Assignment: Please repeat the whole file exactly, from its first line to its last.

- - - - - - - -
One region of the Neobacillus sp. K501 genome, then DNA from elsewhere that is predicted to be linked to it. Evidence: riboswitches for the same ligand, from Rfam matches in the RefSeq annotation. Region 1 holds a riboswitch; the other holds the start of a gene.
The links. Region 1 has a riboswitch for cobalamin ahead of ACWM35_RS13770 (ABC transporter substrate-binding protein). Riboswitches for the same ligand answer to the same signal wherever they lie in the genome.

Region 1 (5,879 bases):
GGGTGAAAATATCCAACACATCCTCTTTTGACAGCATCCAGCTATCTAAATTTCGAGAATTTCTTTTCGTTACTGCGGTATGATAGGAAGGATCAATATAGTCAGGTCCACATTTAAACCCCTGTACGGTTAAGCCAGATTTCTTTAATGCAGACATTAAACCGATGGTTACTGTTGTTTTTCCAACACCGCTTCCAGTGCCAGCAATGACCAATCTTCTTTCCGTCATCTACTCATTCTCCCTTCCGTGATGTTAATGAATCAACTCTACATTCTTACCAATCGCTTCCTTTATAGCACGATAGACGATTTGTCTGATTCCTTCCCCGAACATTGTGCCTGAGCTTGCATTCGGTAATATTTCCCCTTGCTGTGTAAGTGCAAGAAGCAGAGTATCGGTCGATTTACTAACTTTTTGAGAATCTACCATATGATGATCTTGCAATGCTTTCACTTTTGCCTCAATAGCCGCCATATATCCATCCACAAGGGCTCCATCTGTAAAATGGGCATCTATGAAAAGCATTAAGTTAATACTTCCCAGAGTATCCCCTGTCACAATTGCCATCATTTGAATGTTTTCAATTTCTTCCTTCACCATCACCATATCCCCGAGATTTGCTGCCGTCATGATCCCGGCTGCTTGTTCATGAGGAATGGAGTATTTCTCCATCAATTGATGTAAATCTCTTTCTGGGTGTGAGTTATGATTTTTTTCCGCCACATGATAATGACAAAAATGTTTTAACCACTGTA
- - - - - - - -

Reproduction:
One region of the Neobacillus sp. K501 genome, then DNA from elsewhere that is predicted to be linked to it. Evidence: riboswitches for the same ligand, from Rfam matches in the RefSeq annotation. Region 1 holds a riboswitch; the other holds the start of a gene.
The links. Region 1 has a riboswitch for cobalamin ahead of ACWM35_RS13770 (ABC transporter substrate-binding protein). Riboswitches for the same ligand answer to the same signal wherever they lie in the genome.

Region 1 (5,879 bases):
GGGTGAAAATATCCAACACATCCTCTTTTGACAGCATCCAGCTATCTAAATTTCGAGAATTTCTTTTCGTTACTGCGGTATGATAGGAAGGATCAATATAGTCAGGTCCACATTTAAACCCCTGTACGGTTAAGCCAGATTTCTTTAATGCAGACATTAAACCGATGGTTACTGTTGTTTTTCCAACACCGCTTCCAGTGCCAGCAATGACCAATCTTCTTTCCGTCATCTACTCATTCTCCCTTCCGTGATGTTAATGAATCAACTCTACATTCTTACCAATCGCTTCCTTTATAGCACGATAGACGATTTGTCTGATTCCTTCCCCGAACATTGTGCCTGAGCTTGCATTCGGTAATATTTCCCCTTGCTGTGTAAGTGCAAGAAGCAGAGTATCGGTCGATTTACTAACTTTTTGAGAATCTACCATATGATGATCTTGCAATGCTTTCACTTTTGCCTCAATAGCCGCCATATATCCATCCACAAGGGCTCCATCTGTAAAATGGGCATCTATGAAAAGCATTAAGTTAATACTTCCCAGAGTATCCCCTGTCACAATTGCCATCATTTGAATGTTTTCAATTTCTTCCTTCACCATCACCATATCCCCGAGATTTGCTGCCGTCATGATCCCGGCTGCTTGTTCATGAGGAATGGAGTATTTCTCCATCAATTGATGTAAATCTCTTTCTGGGTGTGAGTTATGATTTTTTTCCGCCACATGATAATGACAAAAATGTTTTAACCACTGTA